When you haven’t released a new album in nineteen years , it’s a bold statement to open with a song called “Nothing New Under the Sun.” Amidst wobbly bass synths and brassy horns, the synthetic pop sounds of Thomas Dolby are familiar comfort to anyone who has heard his more famous works of the early 80s. When paired off with the arabesque “Spice Train,” and its meaty dance beat, one might be fooled into thinking Dolby’s back doing that same thing again. As Thomas tosses out a quip of “Hey, any fool can write a hit,” in “Nothing New Under the Sun,” and he should certainly know. We’re a long way from “She Blinded Me With Science” here, though.
Thomas Dolby may have the reputation as a synthesizer whiz and a musical boffin with an army of keyboards and other gizmos at his disposal, any deep exploration of his music reveals a gradual move towards a more organic sound. Dolby’s last record, Astronauts & Heretics, began with a chorus of fiddles in “I Love You, Goodbye” part of a host of instrumentation across the record that varies between real and close enough to be real. The remainder of A Map of the Floating City is much more of the same as Astronauts & Heretics, picking up right where Dolby left off in 1992. Along the way, he tackles everything from cocktail jazz to American country, showing off his range to excellent effect.
Floating City is split into three thematic sections: Urbanoia, Amerikana, and Oceanea. Each was also meant to be a stand alone EP, but the Urbanoia tracks ended up being integrated into Thomas Dolby’s A Map of the Floating City interactive game. While the release strategy gave hardcore fans a chance to get their fix of new Dolby music before the album’s release, it does mean that for those who have heard the EPs and played the game there are few surprises left on the album. Surprises still abound for the uninitiated from the “brand new mash of bluegrass and techno” on “Toad Lickers,” to the sanguine piano and violin melancholy of “Love is a Loaded Pistol,” and Regina Spektor’s Michael Jackson-esque backing vocals on “Evil Twin Brother”. There’s enough variation in style and tone to keep you interested, though it does make for a bumpy ride at times.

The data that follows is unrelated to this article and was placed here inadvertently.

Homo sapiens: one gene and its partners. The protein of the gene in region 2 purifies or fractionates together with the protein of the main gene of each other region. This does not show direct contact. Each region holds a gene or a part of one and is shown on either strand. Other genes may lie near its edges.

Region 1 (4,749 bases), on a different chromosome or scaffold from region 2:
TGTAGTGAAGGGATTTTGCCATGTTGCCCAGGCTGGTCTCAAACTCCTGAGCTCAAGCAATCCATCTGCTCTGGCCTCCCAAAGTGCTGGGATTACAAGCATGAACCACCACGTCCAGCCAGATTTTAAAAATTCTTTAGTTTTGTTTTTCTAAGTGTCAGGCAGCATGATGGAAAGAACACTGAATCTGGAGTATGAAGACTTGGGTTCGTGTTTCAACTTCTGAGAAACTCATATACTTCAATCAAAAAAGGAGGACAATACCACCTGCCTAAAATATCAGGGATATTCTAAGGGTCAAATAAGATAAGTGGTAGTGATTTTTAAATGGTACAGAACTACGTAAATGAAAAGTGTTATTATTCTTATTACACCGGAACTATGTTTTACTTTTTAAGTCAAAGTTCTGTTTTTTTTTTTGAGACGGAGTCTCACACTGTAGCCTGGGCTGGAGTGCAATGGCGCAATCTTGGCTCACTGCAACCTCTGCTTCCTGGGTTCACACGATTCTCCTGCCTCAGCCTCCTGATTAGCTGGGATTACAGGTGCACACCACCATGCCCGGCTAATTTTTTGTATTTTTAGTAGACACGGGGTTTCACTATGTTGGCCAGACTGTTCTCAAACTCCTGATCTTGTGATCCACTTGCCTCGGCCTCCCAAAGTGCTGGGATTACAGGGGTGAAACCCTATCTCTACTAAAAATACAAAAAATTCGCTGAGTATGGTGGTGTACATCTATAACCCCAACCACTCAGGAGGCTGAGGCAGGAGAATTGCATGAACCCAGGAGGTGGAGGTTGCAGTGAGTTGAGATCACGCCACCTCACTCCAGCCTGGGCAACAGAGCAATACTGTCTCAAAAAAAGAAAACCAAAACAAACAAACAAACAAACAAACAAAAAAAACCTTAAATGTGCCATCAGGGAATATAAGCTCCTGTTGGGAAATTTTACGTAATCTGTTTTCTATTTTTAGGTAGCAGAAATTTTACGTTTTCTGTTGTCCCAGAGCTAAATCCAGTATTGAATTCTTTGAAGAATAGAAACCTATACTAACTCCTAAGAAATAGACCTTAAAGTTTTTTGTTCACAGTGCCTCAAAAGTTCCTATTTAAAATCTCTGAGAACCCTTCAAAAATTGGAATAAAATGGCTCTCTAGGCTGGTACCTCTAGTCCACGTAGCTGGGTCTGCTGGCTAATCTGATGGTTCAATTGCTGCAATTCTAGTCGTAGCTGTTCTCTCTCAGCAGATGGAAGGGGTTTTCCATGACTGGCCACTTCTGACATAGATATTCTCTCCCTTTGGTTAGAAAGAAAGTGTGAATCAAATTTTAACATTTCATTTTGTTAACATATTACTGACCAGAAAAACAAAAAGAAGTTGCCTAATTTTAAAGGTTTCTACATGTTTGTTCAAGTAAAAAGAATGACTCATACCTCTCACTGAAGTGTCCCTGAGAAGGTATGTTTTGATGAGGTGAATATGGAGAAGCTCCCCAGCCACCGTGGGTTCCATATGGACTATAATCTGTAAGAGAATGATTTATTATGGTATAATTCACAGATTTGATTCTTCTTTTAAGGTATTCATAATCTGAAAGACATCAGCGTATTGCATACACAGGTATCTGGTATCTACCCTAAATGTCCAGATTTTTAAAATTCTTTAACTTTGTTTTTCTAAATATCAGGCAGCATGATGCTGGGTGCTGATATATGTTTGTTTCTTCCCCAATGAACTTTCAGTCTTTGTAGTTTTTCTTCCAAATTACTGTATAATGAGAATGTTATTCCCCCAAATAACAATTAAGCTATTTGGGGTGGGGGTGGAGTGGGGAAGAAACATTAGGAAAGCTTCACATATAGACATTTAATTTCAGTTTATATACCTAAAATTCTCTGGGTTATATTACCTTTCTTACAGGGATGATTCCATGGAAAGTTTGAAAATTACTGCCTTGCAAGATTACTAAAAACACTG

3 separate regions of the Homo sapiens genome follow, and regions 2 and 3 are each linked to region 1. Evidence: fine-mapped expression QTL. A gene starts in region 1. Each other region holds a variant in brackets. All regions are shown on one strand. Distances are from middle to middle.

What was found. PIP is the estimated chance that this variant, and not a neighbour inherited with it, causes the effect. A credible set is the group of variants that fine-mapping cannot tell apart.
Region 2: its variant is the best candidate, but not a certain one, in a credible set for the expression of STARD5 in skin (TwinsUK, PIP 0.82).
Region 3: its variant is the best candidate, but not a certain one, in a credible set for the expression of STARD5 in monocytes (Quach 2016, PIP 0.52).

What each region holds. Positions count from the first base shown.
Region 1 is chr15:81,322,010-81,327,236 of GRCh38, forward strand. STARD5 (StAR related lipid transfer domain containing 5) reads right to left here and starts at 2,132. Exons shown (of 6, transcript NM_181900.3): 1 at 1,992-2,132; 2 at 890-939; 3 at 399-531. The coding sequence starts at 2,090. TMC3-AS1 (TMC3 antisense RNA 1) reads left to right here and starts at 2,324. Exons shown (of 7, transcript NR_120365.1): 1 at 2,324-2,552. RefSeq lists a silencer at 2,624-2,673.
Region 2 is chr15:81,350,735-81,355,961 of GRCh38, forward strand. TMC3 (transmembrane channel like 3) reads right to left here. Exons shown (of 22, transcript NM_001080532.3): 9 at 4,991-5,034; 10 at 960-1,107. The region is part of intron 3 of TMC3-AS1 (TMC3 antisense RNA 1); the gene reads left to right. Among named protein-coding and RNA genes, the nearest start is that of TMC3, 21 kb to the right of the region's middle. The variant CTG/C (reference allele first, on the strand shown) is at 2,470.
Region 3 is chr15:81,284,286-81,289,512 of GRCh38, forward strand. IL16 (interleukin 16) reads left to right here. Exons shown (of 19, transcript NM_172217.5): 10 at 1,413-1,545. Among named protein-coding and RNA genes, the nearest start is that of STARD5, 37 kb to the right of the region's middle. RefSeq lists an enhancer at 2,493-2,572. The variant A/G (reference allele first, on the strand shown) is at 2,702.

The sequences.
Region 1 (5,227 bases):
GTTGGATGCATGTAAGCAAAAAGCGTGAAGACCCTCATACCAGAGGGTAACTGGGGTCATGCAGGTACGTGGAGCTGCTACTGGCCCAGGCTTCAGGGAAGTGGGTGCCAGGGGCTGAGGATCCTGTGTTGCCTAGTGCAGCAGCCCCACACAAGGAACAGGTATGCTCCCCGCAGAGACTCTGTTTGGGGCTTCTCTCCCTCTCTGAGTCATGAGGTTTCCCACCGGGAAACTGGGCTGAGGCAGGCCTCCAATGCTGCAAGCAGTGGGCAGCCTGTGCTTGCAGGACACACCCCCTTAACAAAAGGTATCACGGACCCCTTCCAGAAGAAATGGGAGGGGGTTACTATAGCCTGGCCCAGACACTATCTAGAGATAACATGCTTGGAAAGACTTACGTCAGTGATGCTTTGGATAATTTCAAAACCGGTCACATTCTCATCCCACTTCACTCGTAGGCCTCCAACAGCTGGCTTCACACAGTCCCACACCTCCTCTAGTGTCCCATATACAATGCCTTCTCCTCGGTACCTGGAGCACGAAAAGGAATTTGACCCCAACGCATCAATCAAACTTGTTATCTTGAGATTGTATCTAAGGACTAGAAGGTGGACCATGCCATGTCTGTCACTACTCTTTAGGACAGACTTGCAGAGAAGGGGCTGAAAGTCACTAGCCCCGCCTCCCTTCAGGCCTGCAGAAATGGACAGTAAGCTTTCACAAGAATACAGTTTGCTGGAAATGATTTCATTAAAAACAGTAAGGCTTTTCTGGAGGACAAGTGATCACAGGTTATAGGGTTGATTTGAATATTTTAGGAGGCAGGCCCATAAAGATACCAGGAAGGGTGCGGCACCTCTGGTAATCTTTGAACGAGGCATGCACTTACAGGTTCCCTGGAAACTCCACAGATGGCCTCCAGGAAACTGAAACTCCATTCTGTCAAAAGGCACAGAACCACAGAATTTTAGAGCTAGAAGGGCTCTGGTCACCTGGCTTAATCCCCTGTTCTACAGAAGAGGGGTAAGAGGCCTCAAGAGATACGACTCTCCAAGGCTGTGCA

This even extends to the album’s thematic parts. “Spice Train” is incongruous among the jazz influence of Urbanoia, while the lyrical themes in “Simone” contrast with the rest of Oceanea. They’re not bad songs though, and they work well on their own or with their companion EP. Perhaps a re-sequencing of the songs would have made the album a more cohesive piece, but it’s components are still top notch. At least Dolby smartly saved the best track for last. The album’s heart is all wound up in the final song, “To the Lifeboats”. It’s easily Dolby’s most epic piece since “Budapest by Blimp,” though far more intense. See-sawing from calm and melancholy to the heart of a maelstrom and back again, it’s proof that Dolby hasn’t lost his edge despite his time out of the studio.
It’s great to have Thomas Dolby back. Whether you’re been (im)patiently waiting, tracking the album’s progress and listening to the EPs, or taken completely by surprise by his return, A Map of the Floating City is worth the wait. Fans of his more electronic efforts may be surprised by the variation in song styles and genres, but all the elements that make Dolby’s work so compelling are here: inventive arrangements, rich storytelling lyrics, and an indescribable sense of fun that permeates even the most melancholy songs. For fans, this is indispensable. For the casual listener, you’ll be surprised by what this old master of the synthpop genre still has up his sleeve. I just hope there isn’t another nineteen year wait for the next one.